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TRAPPIST-1 is older than our Solar System

15 August 2017 Astronomy Now

Scientists now have a good estimate for the age of one of the most intriguing planetary systems discovered to date — TRAPPIST-1, a system of seven Earth-size worlds orbiting an ultra-cool dwarf star about 40 light-years away. Researchers say in a new study that the TRAPPIST-1 star is quite old: between 5.4 and 9.8 billion years. This is up to twice as old as our own Solar System, which formed some 4.5 billion years ago.

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A very close encounter

15 August 2017 Astronomy Now

Back in October 2012, the near-Earth asteroid 2012 TC4 had a close encounter with Earth. It passed our planet at a distance only a quarter of that between the Earth and the Moon. In October 2017, this small asteroid, with a size of only about 15 to 30 metres, will return for another very close fly-by, making it the perfect object to test the asteroid detection and tracking network.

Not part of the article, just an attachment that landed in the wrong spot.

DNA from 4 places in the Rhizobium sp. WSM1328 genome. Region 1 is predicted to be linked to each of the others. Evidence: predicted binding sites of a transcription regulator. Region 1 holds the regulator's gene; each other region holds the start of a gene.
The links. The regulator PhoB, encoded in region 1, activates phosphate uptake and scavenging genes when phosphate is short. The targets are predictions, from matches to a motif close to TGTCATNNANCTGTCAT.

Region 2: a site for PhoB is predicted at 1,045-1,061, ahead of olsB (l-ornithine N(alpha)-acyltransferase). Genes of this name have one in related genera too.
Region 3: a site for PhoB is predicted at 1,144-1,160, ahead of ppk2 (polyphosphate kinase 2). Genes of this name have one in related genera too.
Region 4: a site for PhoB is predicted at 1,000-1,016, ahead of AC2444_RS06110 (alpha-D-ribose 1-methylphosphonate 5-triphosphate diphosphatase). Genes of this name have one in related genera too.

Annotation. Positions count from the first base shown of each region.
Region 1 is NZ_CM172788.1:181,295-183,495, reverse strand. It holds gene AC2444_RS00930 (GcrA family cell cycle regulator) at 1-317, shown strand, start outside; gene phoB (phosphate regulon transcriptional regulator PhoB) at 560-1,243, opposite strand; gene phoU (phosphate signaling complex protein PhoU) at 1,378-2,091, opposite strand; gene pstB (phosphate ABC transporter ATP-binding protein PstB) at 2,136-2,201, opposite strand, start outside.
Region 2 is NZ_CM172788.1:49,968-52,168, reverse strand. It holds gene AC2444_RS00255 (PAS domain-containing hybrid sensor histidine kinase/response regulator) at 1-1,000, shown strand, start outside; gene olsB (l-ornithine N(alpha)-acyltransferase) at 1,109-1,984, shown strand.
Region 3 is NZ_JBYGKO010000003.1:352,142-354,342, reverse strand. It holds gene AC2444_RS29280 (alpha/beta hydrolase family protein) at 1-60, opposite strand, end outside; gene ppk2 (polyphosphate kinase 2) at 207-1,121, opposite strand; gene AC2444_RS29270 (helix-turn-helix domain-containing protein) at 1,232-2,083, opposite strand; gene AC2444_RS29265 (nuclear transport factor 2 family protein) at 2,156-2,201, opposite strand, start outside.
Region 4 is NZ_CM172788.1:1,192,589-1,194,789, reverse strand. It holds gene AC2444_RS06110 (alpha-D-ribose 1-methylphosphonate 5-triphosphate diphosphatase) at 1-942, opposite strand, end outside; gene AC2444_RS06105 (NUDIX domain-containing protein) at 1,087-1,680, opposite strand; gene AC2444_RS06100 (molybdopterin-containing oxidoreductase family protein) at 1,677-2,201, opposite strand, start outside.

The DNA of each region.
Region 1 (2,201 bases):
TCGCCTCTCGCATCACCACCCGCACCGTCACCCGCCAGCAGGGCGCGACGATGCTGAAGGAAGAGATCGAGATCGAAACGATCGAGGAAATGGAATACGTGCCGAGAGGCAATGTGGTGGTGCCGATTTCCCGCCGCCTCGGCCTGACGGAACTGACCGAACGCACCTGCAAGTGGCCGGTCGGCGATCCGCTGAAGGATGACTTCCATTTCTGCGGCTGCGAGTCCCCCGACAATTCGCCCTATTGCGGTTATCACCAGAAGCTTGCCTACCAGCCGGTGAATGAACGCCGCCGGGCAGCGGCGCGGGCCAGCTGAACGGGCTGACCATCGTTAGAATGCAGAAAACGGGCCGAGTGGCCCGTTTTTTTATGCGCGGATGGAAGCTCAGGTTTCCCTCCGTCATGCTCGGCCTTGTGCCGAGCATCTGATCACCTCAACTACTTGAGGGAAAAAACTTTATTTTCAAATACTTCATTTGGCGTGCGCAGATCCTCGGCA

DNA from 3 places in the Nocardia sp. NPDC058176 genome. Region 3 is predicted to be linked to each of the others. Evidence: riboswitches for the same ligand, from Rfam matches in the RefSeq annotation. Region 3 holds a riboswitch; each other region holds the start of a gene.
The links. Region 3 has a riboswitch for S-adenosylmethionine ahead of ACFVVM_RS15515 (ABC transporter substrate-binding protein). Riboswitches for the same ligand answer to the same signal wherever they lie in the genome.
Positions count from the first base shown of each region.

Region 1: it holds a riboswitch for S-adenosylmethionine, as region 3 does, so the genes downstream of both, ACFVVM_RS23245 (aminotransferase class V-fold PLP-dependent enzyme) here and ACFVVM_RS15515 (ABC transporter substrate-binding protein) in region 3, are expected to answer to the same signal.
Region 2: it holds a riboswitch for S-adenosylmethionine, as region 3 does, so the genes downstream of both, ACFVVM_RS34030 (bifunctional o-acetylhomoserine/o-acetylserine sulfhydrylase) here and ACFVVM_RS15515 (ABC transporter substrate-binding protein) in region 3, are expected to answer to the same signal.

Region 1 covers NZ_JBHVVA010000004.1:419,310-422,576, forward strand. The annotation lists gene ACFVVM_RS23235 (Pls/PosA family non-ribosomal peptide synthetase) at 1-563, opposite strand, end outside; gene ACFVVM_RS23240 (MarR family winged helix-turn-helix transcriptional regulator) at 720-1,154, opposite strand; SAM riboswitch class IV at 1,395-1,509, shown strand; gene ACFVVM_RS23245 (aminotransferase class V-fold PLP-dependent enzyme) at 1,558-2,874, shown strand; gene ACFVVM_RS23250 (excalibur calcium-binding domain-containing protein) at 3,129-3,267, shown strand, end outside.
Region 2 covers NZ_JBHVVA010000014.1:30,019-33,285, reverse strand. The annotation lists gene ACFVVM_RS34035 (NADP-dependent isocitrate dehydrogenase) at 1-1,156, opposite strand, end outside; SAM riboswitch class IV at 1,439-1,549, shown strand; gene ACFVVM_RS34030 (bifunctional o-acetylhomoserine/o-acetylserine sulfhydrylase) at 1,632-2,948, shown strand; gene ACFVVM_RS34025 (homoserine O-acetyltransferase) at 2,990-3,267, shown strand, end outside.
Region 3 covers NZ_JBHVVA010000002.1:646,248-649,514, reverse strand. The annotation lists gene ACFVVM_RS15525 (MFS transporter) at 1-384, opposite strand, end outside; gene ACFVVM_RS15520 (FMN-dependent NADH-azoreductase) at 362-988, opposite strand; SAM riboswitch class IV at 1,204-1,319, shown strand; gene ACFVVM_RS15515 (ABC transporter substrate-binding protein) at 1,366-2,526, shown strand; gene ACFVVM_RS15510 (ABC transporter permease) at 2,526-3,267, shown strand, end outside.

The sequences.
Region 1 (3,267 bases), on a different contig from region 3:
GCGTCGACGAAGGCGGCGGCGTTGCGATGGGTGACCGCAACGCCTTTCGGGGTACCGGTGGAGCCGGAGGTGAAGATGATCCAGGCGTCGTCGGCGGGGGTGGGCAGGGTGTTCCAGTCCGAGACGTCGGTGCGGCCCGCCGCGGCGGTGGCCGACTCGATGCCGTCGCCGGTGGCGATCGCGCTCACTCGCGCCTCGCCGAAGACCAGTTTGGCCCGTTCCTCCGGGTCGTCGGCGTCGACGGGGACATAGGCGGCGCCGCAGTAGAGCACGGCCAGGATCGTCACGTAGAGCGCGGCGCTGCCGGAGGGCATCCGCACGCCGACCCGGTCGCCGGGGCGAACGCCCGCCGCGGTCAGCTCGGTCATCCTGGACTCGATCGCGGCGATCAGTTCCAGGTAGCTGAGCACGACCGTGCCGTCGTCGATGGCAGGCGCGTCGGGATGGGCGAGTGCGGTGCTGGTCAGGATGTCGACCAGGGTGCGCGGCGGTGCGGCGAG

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Astronomers discover ‘heavy metal’ supernova rocking out

2 August 2017 Astronomy Now

Many rock stars don’t like to play by the rules, and a cosmic one is no exception. A team of astronomers has discovered that an extraordinarily bright supernova occurred in a surprising location. This “heavy metal” supernova discovery challenges current ideas of how and where such super-charged supernovas occur.

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A tale of three stellar cities

28 July 2017 Astronomy Now

Using new observations from ESO’s VLT Survey Telescope, astronomers have discovered three different populations of young stars within the Orion Nebula Cluster. This unexpected discovery adds very valuable new insights for the understanding of how such clusters form.